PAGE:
In operation of the logarithmic amplifier circuit illustrated in the Figure, diode 10 provides a logarithmic voltage-current characteristic. The value of the current from constant-current source 14 determines the lower end bandwidth of logarithmic amplifier 12 by setting the impedance of diode 10. In a quiescent condition, the current through diode 10 is equal to the current from constant current source 14, and diode 18 and diode 22 are biased "on" by voltage source V1. Additionally, the voltage potential from voltage source V2 is set to provide equal currents through diode 18 and diode 22 in the quiescent condition.
For input signals in the range where the input current Iin is less than the current supplied by constant current source 14, positive non-linear feedback is provided by way of capacitor 24 and the conduction of diodes 18 and 22. The positive non-linear feedback operates to reduce the input capacitance of amplifier 12 for low level input signals, thereby maintaining the bandwidth of the amplifier. When the input current Iin increases to values in excess of the output current from constant current source 14, diode 18 becomes reverse biased and eliminates the positive feedback. At input current levels that exceed the current from source 14, the impedance of diode 10 is reduced and positive feedback is no longer needed to maintain the amplifier's bandwidth.
The logarithmic amplifier circuit illustrated in the Figure thus selectively utilizes positive feedback supplied by way of conducting diode 18 and feedback capacitor 24 to reduce the input capacitance of amplifier 12 for input current values less than the value of the current from constant current source 14. For input current values greater than the current from constant current source 14, diode 18 becomes reverse biased and shuts off the positive feedback. In operation the thus-controlled feedback provides a logarithmic amplifier circuit with a wide bandwidth, avoiding the instabilities normally associated with positive feedback.
Thus, there has been described and illustrated herein a system in accordance with the present invention to provide a logarithmic amplifier circuit with wider bandwidth, lower noise and wide dynamic range. It will be obvious to those having skill in the art that many changes may be made in the above-described details of the preferred embodiment without departing from the spirit of the invention.
|Cited Patent||Filing date||Publication date||Applicant||Title|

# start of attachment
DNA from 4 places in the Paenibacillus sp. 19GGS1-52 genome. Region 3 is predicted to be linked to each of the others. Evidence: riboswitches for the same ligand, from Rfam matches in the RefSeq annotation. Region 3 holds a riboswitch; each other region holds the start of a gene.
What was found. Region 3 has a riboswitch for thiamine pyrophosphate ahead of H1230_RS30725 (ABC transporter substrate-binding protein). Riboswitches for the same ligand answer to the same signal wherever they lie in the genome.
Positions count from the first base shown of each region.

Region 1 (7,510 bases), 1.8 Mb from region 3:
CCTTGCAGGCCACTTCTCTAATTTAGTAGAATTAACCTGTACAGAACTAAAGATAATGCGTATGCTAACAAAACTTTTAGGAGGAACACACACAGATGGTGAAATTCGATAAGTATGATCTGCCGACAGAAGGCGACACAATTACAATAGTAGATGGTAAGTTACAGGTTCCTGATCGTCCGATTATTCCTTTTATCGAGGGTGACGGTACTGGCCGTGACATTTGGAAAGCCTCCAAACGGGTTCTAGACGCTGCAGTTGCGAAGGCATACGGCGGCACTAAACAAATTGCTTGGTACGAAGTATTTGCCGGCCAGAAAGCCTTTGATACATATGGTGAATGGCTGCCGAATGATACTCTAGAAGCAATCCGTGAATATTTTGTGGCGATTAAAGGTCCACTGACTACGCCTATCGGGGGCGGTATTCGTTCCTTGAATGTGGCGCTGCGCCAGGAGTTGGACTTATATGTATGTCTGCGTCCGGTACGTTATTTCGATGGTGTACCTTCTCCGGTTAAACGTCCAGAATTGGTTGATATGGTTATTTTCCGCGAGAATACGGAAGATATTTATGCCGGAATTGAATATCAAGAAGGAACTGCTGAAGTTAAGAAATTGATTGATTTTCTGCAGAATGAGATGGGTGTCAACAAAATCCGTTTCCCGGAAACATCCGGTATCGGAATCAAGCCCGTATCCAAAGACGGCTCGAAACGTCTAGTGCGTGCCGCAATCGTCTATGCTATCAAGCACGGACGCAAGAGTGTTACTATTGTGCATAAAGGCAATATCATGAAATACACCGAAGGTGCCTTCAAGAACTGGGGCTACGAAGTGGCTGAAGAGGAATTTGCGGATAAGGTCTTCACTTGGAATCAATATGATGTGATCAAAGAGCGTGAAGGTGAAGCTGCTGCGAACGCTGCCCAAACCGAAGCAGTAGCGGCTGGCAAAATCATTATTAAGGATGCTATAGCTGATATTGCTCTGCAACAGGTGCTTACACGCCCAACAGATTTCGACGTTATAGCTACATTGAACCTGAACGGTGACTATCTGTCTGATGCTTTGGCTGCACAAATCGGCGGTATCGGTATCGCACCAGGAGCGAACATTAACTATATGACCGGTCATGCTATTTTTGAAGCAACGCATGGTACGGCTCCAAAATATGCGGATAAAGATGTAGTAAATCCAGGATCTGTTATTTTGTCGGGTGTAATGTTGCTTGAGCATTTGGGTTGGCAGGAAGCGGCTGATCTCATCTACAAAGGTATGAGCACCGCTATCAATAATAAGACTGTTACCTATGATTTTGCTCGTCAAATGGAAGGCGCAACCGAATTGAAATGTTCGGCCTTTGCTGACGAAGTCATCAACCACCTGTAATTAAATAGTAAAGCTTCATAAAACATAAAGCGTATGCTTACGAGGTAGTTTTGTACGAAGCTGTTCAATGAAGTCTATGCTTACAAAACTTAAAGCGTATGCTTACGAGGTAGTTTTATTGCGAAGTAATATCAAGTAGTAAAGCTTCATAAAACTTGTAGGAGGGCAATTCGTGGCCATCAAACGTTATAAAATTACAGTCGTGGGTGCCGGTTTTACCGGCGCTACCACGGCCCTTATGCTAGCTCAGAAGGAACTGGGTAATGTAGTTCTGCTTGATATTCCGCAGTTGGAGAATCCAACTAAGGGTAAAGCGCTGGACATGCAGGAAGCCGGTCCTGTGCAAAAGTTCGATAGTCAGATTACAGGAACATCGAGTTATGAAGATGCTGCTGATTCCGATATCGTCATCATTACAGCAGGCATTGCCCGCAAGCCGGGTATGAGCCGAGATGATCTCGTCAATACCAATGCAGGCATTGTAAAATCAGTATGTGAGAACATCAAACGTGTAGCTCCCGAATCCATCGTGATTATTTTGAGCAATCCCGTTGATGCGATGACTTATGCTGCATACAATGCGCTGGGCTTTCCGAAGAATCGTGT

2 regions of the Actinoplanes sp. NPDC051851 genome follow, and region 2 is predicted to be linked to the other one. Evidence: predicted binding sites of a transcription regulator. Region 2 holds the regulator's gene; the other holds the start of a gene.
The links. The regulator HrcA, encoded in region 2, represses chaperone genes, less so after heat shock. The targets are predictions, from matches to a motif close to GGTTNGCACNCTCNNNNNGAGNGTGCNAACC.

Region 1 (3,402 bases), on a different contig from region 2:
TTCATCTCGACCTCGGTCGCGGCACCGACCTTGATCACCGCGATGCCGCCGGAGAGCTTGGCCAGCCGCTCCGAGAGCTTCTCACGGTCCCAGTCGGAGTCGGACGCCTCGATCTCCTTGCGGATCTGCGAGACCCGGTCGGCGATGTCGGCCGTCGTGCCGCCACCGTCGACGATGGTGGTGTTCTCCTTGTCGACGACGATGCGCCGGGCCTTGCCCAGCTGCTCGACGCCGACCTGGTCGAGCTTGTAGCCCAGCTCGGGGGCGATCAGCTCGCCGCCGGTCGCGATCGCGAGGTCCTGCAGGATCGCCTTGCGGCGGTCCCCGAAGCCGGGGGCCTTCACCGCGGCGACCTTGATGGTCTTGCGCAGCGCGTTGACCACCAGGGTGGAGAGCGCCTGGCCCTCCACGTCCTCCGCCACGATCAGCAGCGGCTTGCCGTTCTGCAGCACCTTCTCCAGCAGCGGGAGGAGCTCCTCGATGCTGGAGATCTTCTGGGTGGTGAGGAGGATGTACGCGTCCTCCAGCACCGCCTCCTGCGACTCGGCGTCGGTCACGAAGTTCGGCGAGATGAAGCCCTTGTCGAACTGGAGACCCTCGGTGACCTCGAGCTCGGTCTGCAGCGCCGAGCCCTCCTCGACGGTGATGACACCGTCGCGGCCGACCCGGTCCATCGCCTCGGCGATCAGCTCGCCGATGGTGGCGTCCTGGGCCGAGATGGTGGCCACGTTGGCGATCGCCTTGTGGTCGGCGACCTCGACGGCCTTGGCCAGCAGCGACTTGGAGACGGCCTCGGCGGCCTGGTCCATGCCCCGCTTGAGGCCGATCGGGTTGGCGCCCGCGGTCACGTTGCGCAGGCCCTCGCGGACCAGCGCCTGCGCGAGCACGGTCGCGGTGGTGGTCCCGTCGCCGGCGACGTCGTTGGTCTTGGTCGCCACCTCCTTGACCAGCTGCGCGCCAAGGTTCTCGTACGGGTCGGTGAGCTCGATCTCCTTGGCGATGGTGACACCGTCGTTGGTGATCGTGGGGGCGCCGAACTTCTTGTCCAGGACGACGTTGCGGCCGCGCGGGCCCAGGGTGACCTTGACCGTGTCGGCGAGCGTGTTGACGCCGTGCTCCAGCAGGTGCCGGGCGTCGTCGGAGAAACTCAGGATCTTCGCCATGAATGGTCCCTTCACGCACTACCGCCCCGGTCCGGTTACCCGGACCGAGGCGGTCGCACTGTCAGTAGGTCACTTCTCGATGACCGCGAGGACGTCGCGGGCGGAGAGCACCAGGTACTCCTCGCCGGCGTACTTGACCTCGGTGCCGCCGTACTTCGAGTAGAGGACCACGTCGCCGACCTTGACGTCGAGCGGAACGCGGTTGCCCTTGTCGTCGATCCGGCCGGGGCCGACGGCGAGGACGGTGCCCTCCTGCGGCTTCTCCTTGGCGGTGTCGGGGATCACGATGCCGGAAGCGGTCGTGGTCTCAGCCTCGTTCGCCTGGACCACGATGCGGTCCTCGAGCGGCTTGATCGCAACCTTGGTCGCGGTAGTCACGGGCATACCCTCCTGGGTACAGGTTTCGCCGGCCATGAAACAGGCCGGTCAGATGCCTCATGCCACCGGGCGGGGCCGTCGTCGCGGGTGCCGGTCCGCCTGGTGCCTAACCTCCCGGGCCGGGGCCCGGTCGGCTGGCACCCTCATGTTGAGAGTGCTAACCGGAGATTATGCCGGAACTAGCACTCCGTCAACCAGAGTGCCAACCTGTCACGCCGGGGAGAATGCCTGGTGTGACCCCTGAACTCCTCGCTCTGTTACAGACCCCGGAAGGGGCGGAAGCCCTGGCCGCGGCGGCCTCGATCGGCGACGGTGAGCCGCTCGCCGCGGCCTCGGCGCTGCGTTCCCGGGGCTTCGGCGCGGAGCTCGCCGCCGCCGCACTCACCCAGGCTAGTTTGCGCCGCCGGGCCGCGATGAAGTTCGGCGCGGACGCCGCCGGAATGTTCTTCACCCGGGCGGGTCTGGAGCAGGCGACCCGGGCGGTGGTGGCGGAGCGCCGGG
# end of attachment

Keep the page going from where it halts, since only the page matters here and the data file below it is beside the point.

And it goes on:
|US3254304 *||Aug 23, 1961||May 31, 1966||Inst Francais Du Petrole||Voltage controlled temperature stabi-lized variable gain circuits|
|US3562550 *||Sep 25, 1967||Feb 9, 1971||Fein Harry||Method of and apparatus for generating hyperbolic functions|
|US3992622 *||Nov 21, 1975||Nov 16, 1976||Fuji Photo Optical Co., Ltd.||Logarithmic amplifier with temperature compensation means|
|US4236126 *||Apr 25, 1979||Nov 25, 1980||Cincinnati Electronics Corporation||Variable RF attenuator|
|US4259641 *||Dec 11, 1978||Mar 31, 1981||Carow Donald W||Linearized detector/rectifier circuit|
|US4323798 *||Apr 18, 1980||Apr 6, 1982||The United States Of America As Represented By The Secretary Of The Air Force||Fast operating switchable operational amplifier driven circuits|
|Citing Patent||Filing date||Publication date||Applicant||Title|
|US4546321 *||Dec 16, 1982||Oct 8, 1985||Tektronix, Inc.||Non-linear amplifier systems for repetitive signals|
|US4720673 *||May 15, 1985||Jan 19, 1988||Avcom Of Virginia, Inc.||Spectrum analyzer and logarithmic amplifier therefor|
|US5012140 *||Mar 19, 1990||Apr 30, 1991||Tektronix, Inc.||Logarithmic amplifier with gain control|
|US5126846 *||Aug 2, 1989||Jun 30, 1992||Kabushiki Kaisha Toshiba||Non-linear amplifier and non-linear emphasis/deemphasis circuit using the same|
|US5430407 *||Sep 20, 1994||Jul 4, 1995||Dong; Xianzhi||Voltage squarer using backward diodes|
|US6517107 *||Apr 6, 2001||Feb 11, 2003||Automotive Technologies International, Inc.||Methods for controlling a system in a vehicle using a transmitting/receiving transducer and/or while compensating for thermal gradients|
|US6856876||Jan 13, 2003||Feb 15, 2005||Automotive Technologies International, Inc.||Methods for controlling a system in a vehicle using a transmitting/receiving transducer and/or while compensating for thermal gradients|
|EP0447980A2 *||Mar 15, 1991||Sep 25, 1991||Tektronix, Inc.||Logarithmic amplifier with gain control|
|U.S. Classification||327/350, 327/362, 327/560|
|International Classification||H03G11/08, G06G7/24|
|May 18, 1981||AS||Assignment|
Owner name: TEKTRONIX,INC. P.O.BOX 500,BEAVERTON,OREGON 97077
Free format text: ASSIGNMENT OF ASSIGNORS INTEREST.;ASSIGNOR:BATEMAN GLENN;REEL/FRAME:003889/0238
Effective date: 19810421
|Apr 17, 1987||FPAY||Fee payment|
Year of fee payment: 4
|Apr 10, 1991||FPAY||Fee payment|
Year of fee payment: 8
|Jul 4, 1995||REMI||Maintenance fee reminder mailed|
|Nov 16, 1995||FPAY||Fee payment|
Year of fee payment: 12
|Nov 16, 1995||SULP||Surcharge for late payment|